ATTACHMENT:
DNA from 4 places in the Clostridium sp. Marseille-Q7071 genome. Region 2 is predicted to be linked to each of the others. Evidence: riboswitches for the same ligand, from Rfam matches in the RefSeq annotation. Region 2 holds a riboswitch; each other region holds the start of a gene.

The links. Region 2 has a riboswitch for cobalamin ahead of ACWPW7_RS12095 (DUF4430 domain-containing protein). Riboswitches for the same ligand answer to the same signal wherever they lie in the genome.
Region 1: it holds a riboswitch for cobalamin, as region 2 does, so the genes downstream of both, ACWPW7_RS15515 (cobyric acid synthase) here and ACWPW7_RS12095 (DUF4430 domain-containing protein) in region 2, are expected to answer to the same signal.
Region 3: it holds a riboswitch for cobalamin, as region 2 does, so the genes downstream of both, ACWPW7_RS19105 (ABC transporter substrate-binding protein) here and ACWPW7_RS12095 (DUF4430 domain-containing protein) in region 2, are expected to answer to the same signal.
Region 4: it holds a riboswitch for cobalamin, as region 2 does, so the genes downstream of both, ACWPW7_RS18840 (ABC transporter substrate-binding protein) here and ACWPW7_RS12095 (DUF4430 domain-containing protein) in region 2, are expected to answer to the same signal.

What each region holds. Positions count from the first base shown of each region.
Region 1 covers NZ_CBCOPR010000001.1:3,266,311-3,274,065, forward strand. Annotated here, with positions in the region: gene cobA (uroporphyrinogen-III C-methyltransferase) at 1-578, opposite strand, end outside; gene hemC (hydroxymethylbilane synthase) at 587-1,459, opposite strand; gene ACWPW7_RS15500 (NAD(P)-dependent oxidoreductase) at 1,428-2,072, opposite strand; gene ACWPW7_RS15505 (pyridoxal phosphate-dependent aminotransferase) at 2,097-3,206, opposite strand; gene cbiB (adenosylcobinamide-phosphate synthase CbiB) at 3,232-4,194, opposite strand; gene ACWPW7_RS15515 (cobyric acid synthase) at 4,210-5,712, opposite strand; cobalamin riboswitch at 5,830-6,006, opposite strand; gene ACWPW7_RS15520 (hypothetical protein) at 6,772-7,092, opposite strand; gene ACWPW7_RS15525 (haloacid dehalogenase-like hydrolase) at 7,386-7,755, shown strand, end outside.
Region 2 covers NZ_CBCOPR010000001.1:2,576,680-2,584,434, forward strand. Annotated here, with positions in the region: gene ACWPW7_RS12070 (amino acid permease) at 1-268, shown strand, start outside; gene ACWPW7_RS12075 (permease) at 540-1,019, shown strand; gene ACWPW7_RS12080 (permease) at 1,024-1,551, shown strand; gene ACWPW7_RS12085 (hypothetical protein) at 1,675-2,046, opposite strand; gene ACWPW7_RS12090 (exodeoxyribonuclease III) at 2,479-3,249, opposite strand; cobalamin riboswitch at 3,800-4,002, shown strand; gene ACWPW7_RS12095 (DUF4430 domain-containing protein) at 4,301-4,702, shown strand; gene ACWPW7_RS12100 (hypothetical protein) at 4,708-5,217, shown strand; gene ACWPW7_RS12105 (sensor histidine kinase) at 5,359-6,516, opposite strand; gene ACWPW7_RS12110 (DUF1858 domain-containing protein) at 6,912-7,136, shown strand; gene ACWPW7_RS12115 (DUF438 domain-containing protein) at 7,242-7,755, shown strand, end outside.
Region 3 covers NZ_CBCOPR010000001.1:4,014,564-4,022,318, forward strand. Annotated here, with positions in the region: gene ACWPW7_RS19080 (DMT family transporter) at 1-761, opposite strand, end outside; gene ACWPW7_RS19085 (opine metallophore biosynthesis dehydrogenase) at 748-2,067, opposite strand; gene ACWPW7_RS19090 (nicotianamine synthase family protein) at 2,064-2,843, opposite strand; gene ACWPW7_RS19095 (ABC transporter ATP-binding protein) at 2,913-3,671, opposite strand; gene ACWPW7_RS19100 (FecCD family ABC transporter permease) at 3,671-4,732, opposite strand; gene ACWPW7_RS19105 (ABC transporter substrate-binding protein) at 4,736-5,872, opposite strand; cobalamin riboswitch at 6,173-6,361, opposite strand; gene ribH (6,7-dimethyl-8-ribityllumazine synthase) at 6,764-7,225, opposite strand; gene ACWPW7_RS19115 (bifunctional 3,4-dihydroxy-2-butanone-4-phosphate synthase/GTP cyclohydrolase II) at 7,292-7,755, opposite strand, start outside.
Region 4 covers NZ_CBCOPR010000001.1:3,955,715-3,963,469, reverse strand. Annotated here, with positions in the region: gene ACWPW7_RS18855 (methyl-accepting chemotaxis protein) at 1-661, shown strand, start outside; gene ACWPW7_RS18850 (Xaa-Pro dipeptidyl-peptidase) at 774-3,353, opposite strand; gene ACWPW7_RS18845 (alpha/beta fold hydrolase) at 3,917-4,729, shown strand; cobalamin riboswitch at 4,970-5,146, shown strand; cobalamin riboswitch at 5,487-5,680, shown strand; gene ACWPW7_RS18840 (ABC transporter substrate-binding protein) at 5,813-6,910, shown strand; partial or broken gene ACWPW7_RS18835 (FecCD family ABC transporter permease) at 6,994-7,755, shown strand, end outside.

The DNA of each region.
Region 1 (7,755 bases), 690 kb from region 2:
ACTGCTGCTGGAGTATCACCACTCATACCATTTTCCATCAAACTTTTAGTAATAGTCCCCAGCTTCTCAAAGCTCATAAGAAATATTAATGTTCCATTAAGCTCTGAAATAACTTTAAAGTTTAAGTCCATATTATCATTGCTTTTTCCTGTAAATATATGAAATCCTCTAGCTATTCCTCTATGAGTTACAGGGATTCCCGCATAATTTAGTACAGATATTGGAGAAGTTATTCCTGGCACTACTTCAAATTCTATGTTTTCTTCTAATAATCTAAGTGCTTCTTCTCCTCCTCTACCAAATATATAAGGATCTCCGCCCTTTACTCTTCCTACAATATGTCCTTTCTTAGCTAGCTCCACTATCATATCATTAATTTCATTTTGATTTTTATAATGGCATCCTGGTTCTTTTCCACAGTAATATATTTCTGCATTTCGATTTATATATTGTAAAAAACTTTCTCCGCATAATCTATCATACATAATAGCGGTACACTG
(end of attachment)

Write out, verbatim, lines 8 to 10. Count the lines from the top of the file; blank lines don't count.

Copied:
Region 2 covers NZ_CBCOPR010000001.1:2,576,680-2,584,434, forward strand. Annotated here, with positions in the region: gene ACWPW7_RS12070 (amino acid permease) at 1-268, shown strand, start outside; gene ACWPW7_RS12075 (permease) at 540-1,019, shown strand; gene ACWPW7_RS12080 (permease) at 1,024-1,551, shown strand; gene ACWPW7_RS12085 (hypothetical protein) at 1,675-2,046, opposite strand; gene ACWPW7_RS12090 (exodeoxyribonuclease III) at 2,479-3,249, opposite strand; cobalamin riboswitch at 3,800-4,002, shown strand; gene ACWPW7_RS12095 (DUF4430 domain-containing protein) at 4,301-4,702, shown strand; gene ACWPW7_RS12100 (hypothetical protein) at 4,708-5,217, shown strand; gene ACWPW7_RS12105 (sensor histidine kinase) at 5,359-6,516, opposite strand; gene ACWPW7_RS12110 (DUF1858 domain-containing protein) at 6,912-7,136, shown strand; gene ACWPW7_RS12115 (DUF438 domain-containing protein) at 7,242-7,755, shown strand, end outside.
Region 3 covers NZ_CBCOPR010000001.1:4,014,564-4,022,318, forward strand. Annotated here, with positions in the region: gene ACWPW7_RS19080 (DMT family transporter) at 1-761, opposite strand, end outside; gene ACWPW7_RS19085 (opine metallophore biosynthesis dehydrogenase) at 748-2,067, opposite strand; gene ACWPW7_RS19090 (nicotianamine synthase family protein) at 2,064-2,843, opposite strand; gene ACWPW7_RS19095 (ABC transporter ATP-binding protein) at 2,913-3,671, opposite strand; gene ACWPW7_RS19100 (FecCD family ABC transporter permease) at 3,671-4,732, opposite strand; gene ACWPW7_RS19105 (ABC transporter substrate-binding protein) at 4,736-5,872, opposite strand; cobalamin riboswitch at 6,173-6,361, opposite strand; gene ribH (6,7-dimethyl-8-ribityllumazine synthase) at 6,764-7,225, opposite strand; gene ACWPW7_RS19115 (bifunctional 3,4-dihydroxy-2-butanone-4-phosphate synthase/GTP cyclohydrolase II) at 7,292-7,755, opposite strand, start outside.
Region 4 covers NZ_CBCOPR010000001.1:3,955,715-3,963,469, reverse strand. Annotated here, with positions in the region: gene ACWPW7_RS18855 (methyl-accepting chemotaxis protein) at 1-661, shown strand, start outside; gene ACWPW7_RS18850 (Xaa-Pro dipeptidyl-peptidase) at 774-3,353, opposite strand; gene ACWPW7_RS18845 (alpha/beta fold hydrolase) at 3,917-4,729, shown strand; cobalamin riboswitch at 4,970-5,146, shown strand; cobalamin riboswitch at 5,487-5,680, shown strand; gene ACWPW7_RS18840 (ABC transporter substrate-binding protein) at 5,813-6,910, shown strand; partial or broken gene ACWPW7_RS18835 (FecCD family ABC transporter permease) at 6,994-7,755, shown strand, end outside.